When Jakub Kowalski migrated to the UK in search of construction work, he needed a basic bank account to keep his earnings and make money transfers to his family back home in Poland. A friend introduced him to Monese, a mobile banking app that has helped over 300,000 migrants in Europe open accounts instantly with just a selfie and a picture of their passports, without needing to provide a local credit history or utility bills required by high street banks.
Purnima Kumar, who works as a nanny in a small town in eastern India kept her hard-earned earnings in a biscuit tin. Spurred by the government’s Jan Dhan (literally, “people wealth”) programme to encourage financial inclusion, she opened a zero-balance account at the local bank branch that provided her, apart from safe-keeping of funds, a life insurance cover. Since its launch in 2014, over 300 million families across India have opened their first bank accounts under the program.
In the not-too-distant past, banking and financial services were considered the exclusive domain of big businesses and wealthy individuals. As countries began to understand the link between wider financial inclusion and overall prosperity, this view has turned on its head. Financial inclusion can help build happier, more sustainable societies where people can use the banking system to make better choices for their well-being.
In short, banking is for everyone. This includes young millennials just entering financial adulthood; blue collar workers budgeting to send money home from their salaries; micro businesses built on dreams and toil; single mothers bringing up kids while managing everything else; and people with disabilities — or indeed of determination — who want to independently manage their money.
According to World Bank statistics released last month, the proportion of global population that owns an account with a financial institution or a mobile money service rose from 62 per cent in 2014 to 69 per cent in 2017. As many as 515 million individuals opened an account for the first time over the past three years. However close to two billion adults globally still remain unbanked, including five out of six people in the Middle East.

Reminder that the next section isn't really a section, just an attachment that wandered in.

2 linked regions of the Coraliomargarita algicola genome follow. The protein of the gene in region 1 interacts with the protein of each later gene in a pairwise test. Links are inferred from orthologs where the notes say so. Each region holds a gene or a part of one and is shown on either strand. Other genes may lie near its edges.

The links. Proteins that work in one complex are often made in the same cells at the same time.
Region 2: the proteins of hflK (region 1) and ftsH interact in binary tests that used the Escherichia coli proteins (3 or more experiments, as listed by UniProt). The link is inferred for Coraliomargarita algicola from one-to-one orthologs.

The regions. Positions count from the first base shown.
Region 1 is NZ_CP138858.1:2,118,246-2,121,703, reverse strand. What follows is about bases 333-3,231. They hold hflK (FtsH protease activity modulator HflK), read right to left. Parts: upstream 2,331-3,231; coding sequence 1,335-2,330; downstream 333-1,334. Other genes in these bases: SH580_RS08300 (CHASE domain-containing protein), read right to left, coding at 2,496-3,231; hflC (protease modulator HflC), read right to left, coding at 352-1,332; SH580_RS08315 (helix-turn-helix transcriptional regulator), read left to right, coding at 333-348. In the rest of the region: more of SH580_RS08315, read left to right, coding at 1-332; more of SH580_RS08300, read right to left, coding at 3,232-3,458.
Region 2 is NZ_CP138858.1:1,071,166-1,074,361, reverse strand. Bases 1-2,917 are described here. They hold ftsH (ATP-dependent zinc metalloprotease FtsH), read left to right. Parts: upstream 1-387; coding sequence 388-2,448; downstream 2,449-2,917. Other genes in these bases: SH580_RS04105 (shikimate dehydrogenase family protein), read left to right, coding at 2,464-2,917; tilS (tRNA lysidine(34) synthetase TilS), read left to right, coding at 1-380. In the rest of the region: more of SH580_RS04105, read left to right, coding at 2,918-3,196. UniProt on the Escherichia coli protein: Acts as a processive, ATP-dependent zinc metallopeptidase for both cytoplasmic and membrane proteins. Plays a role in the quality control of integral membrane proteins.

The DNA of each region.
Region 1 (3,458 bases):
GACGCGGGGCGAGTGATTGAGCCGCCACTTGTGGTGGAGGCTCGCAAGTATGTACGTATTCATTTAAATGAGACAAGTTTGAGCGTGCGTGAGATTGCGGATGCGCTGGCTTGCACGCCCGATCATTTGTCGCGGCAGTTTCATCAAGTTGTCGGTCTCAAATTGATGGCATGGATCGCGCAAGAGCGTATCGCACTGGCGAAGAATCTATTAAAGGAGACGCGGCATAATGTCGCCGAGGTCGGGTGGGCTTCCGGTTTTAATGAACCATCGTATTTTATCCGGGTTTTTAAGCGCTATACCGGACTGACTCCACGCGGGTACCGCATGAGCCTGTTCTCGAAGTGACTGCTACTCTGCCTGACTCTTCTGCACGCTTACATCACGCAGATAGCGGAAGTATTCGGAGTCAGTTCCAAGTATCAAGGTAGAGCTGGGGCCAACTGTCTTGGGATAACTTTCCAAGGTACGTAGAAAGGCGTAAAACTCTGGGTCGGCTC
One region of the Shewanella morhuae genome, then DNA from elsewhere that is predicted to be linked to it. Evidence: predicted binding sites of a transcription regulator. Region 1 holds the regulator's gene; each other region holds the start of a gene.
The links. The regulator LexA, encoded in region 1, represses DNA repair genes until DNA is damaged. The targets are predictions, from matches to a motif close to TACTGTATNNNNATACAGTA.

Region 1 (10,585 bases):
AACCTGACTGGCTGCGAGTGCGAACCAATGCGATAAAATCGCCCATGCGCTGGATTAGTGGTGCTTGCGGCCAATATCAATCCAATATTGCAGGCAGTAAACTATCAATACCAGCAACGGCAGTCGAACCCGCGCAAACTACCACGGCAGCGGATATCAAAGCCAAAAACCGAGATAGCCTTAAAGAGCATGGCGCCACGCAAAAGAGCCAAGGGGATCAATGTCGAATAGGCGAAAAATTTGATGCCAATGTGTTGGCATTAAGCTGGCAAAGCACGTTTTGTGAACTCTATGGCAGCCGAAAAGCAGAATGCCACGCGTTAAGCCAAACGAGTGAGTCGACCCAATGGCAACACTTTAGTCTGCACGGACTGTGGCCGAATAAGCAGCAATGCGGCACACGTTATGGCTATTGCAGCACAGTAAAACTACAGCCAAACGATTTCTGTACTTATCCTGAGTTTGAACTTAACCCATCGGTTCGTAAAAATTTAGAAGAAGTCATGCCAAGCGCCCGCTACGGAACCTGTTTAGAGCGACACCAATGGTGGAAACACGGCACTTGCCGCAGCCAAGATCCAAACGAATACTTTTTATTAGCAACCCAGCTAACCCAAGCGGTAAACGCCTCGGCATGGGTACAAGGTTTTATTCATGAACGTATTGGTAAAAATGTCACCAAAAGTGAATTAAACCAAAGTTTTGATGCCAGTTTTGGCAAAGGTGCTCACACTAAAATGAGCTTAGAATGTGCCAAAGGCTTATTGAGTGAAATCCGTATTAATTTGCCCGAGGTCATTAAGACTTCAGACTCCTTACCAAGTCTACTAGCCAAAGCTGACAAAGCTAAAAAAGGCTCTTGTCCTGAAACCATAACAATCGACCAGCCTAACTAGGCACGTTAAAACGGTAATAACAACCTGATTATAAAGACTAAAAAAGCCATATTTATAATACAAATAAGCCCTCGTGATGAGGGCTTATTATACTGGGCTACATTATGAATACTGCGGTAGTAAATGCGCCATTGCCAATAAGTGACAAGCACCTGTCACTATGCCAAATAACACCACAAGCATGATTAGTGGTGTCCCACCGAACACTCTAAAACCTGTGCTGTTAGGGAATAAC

Technology, the great leveller
Rising smartphone usage is bringing banking services within the reach of a wider cross-section of people. Africa is the global leader in mobile money today with over 100 million customers, one out of ten adults, and growing at 33 per cent annually, helping it leapfrog traditional development.
Digital wallets enable providing immediate monetary aid during natural disasters with emergency cash transfers, helping populations in remote areas access goods and services locally. New age credit scoring algorithms based on social media or mobile phone usage help provide loans to customers who don’t have a credit history.
National identity card systems are helping real time verification of customer identities using biometric data. In Saudi Arabia, the Islamic Development Bank has announced plans to use blockchain technology to develop Sharia-compliant products, which support financial inclusion across member countries. Closer home, over a fourth of Emirates NBD’s branch network in UAE is disability-friendly, with easier access and priority queueing for people of determination. The bank is also the first in the world to pilot an automated sign language translation system to help customers with hearing disabilities communicate and transact easily.
Innovation for inclusion
Innovation in customer outreach has been at the forefront of financial inclusion. In Nigeria, for instance, women’s access to financial services is made easier by having female bank agents visit open-air markets with connected mobile devices, and using these to facilitate account set-up, deposits and withdrawals without their customers having to leave their stalls. Similar mechanisms have been set up in China and India. In the UAE, which has a unique demographic of a large blue-collar expatriate workforce, products such as prepaid salary cards provide the cardholder access to essential services.
Fintech innovators around the world are working to create online marketplaces to lend to customers who don’t have access to banks. Crowd-funding platform Ethis enables its community of ethical investors from 25 countries to provide funding for social housing development projects in Indonesia, helping families break out of poverty, while earning a healthy return on the investment. Savings clubs exist in many markets across the world that provide members with informal saving options and credit access.
Reaching out to all categories of unbanked customers — whether they are migrant workers, single mothers or people with disabilities — requires that we step out of our comfort zone to better understand their needs, and innovate from the heart to provide meaningful solutions.
Suvo Sarkar is the senior executive vice-president and group head of Retail Banking & Wealth Management at Emirates NBD.
Source: Gulf News - Banking
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